In contrast, Hezekiah, his son, later faces an Assyrian invasion of even more terrifying proportions, mopping up the fortified cities of Judah and advancing on Jerusalem itself (36:1–2). He too receives a gracious word from the Lord, ‘Do not be afraid of … those words with which the underlings of the king of Assyria have blasphemed me.’ (37:6) Instead, God promises deliverance and the imminent assassination of Sennacherib, Hezekiah’s tormentor (37:6–7).
We know from chapters 30 and 31 that Hezekiah has been dabbling in an attempted alliance with Egypt, disparagingly referred to by Isaiah as ‘Rahab the Do-Nothing’ (30:7), in order to attempt to extricate himself from being Assyria’s vassal. But now, to his great credit, he believes God’s promise and affirms his faith by laying out the whole perilous situation in prayer (37:15–20). In response, God gives more detailed promises, a sign to strengthen faith and a clear divine affirmation, ‘he will not enter this city … I will defend this city and save it, for my sake and for the sake of David my servant!’ (37:34–35). And he does! ‘Then the angel of the LORD went out and put to death a hundred and eighty-five thousand men in the Assyrian camp’ and Sennacherib returned to Nineveh where his sons cut him down with the sword in the temple of his god (37:36–38).
In this way, Isaiah presents the central theological issue facing him and his hearers at the very heart of his prophecy. But we must also note that from the beginning to the end, this particular historical event is set in the wider context of God’s promises and purposes for his people, not just in the restricted environment of Jerusalem in the eighth century BC, but universally and eternally.
Isaiah 1 presents us with a summary of the situation in Judah, both as to its symptoms and causes. There is corruption in every area of her national life: political, religious and social. ‘Your whole head is injured, your whole heart afflicted’ (1:5b). The climax of this devastating exposé is its focus on Jerusalem as representative of the whole people of Judah. ‘See how the faithful city has become a harlot!’ (1:21).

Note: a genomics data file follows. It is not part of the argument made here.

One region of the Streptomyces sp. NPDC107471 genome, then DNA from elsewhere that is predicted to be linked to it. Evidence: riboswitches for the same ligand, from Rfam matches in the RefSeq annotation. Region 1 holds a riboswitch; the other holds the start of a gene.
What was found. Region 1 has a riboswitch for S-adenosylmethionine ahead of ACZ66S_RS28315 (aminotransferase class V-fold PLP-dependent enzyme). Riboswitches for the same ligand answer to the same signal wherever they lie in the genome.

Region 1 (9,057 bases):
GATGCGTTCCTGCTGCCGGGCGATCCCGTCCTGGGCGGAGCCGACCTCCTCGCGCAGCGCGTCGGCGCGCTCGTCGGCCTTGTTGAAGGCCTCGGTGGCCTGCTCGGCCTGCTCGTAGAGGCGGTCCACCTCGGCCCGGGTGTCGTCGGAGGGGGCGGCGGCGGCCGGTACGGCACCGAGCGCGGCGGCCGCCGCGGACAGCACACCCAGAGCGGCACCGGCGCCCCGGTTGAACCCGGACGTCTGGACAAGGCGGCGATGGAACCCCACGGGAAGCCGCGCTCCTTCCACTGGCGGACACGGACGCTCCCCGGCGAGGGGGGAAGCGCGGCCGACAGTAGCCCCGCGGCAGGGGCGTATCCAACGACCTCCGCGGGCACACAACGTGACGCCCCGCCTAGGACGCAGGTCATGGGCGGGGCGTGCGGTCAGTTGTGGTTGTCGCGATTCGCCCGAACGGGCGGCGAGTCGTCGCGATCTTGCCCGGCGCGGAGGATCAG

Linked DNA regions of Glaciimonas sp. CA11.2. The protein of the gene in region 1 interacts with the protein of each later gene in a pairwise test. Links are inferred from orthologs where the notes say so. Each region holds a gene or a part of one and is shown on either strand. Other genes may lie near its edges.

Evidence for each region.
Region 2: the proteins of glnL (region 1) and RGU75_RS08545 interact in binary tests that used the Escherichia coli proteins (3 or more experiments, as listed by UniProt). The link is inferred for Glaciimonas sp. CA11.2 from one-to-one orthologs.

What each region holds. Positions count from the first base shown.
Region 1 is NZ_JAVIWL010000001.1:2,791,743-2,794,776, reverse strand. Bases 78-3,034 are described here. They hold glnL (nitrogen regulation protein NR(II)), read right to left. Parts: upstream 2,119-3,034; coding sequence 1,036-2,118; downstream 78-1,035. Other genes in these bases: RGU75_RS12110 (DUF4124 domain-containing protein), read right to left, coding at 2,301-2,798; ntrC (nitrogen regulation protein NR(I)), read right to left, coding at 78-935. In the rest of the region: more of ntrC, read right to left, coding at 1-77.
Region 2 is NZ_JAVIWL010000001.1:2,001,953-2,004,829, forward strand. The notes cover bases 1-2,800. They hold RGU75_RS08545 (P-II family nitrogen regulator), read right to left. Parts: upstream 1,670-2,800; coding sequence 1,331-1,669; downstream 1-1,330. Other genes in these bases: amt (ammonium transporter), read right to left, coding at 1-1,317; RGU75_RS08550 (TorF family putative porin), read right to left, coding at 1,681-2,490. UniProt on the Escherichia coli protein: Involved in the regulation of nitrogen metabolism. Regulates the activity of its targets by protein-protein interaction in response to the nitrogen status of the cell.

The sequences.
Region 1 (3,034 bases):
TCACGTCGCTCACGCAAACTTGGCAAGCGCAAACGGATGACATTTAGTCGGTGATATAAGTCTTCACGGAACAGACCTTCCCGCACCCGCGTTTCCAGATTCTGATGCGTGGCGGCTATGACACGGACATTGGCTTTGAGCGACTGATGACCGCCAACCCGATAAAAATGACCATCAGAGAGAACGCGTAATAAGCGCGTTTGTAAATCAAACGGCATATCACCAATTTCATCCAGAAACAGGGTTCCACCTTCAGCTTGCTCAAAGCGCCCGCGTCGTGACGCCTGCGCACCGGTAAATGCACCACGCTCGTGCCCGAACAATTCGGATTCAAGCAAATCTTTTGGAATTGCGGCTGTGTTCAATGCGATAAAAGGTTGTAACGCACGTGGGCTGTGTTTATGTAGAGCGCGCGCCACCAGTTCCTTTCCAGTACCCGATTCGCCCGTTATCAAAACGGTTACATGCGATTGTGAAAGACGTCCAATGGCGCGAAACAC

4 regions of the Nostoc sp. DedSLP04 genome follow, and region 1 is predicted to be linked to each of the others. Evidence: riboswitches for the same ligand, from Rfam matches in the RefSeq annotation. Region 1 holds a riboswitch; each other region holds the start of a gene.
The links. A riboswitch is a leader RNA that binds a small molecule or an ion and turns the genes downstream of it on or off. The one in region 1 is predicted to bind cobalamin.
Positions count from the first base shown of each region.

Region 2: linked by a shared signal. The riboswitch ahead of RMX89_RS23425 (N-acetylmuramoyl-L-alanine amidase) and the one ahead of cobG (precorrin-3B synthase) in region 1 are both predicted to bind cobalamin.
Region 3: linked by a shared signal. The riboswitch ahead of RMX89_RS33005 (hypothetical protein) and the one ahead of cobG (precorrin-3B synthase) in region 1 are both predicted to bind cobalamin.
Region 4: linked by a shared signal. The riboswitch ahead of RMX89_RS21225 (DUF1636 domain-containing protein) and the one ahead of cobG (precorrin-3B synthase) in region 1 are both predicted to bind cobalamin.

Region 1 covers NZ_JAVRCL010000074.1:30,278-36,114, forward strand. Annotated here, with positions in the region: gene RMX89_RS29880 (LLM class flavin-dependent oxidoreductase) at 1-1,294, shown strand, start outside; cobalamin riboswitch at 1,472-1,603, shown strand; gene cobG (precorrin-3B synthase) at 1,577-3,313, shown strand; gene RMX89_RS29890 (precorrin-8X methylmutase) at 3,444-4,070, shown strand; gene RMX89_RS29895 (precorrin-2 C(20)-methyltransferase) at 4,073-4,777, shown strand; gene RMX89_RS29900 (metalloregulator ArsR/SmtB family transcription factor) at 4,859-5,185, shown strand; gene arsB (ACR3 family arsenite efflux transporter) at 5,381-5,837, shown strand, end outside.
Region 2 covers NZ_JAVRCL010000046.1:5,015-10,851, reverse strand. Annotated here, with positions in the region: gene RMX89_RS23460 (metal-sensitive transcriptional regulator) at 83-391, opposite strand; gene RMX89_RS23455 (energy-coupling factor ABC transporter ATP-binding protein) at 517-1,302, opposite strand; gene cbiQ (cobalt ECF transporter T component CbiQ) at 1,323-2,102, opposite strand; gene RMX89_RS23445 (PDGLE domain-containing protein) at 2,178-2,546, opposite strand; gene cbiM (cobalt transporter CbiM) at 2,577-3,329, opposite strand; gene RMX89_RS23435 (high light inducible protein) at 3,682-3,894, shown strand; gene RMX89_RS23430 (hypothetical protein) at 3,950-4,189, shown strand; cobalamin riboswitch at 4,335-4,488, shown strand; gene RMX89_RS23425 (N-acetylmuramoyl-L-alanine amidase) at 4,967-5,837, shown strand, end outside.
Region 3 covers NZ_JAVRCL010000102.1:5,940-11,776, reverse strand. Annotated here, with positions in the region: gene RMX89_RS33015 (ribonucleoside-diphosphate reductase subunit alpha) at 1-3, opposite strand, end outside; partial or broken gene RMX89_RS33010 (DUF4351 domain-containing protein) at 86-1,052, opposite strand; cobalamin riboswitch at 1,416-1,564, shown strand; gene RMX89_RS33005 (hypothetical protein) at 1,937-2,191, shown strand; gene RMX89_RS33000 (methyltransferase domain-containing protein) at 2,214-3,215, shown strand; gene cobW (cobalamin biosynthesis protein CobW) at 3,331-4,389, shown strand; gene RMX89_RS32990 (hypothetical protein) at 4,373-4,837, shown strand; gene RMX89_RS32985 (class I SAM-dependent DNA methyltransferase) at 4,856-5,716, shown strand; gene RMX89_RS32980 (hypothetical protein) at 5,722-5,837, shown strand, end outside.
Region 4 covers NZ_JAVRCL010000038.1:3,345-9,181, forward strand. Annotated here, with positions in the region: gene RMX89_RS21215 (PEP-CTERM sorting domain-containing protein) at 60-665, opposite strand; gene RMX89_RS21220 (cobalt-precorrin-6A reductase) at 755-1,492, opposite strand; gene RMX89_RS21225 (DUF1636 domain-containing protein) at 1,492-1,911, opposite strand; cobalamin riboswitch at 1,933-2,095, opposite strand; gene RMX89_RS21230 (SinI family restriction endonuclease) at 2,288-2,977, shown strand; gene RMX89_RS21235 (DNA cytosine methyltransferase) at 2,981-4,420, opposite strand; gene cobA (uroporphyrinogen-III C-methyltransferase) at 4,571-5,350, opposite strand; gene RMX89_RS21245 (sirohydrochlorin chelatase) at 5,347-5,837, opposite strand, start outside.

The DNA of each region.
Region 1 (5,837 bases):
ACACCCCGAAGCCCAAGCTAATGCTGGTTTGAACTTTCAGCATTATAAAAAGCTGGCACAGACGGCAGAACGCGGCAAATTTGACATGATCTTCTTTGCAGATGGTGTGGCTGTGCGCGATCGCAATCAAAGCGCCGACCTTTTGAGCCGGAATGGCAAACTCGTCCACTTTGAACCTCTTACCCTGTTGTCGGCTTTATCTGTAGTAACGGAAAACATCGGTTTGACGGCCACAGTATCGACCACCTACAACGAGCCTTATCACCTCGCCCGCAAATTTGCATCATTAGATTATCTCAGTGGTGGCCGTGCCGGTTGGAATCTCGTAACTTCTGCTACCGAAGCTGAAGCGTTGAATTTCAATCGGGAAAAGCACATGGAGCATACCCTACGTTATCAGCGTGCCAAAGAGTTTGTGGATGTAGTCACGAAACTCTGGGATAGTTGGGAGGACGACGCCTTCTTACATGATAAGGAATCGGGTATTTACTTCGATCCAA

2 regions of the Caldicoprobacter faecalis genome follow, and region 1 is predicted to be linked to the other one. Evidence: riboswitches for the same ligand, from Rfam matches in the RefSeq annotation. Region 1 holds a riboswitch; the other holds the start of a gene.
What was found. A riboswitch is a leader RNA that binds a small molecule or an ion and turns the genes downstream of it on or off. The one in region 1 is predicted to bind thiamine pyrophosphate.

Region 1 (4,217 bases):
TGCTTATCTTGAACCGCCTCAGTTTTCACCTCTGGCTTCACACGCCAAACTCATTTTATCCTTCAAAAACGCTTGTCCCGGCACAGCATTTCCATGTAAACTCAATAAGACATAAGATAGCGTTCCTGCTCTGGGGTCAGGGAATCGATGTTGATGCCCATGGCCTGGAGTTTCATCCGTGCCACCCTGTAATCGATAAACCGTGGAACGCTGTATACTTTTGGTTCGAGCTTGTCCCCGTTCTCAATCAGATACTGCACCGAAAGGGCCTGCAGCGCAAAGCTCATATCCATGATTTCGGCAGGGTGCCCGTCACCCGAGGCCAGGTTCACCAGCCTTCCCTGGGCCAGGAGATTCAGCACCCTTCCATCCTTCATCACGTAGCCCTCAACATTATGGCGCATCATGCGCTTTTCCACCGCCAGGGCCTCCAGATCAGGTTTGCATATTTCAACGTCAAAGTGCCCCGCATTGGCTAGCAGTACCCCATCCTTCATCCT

Unfaithfulness to her covenant obligations will produce two divine responses. The first is, ‘I will turn my hand against you’, but that is immediately shown to initiate a purging away of dross and removal of all impurities. ‘Afterwards you will be called the City of Righteousness, the Faithful City’ (1:25–26). Here are the two cities, the unfaithful and the faithful city, so that one way of understanding the theological agenda of the prophecy is to trace its answer to the question, ‘How is the faithless city to become the faithful city?’ Or, on the broadest canvas, ‘How is the earthly Jerusalem to become the New Covenant?’ One Bible study book on Isaiah’s prophecy is entitled Two Cities for very good reasons.3
It will take the whole of the Bible to spell out God’s detailed answers to that question, but it is all here, in embryonic form at least, in Isaiah’s amazing book. The immediate answer is only by a miraculous intervention of God’s compassionate grace, which centres on the Messianic figure, who dominates the whole book, as Immanuel, the suffering servant and the conquering warrior.
David Jackman, Teaching Isaiah: Unlocking Isaiah for the Bible Teacher, ed. Robin Sydserff, Teach the Bible (Ross-shire, Scotland; London, England: PT Media; Christian Focus, 2010), 25–30.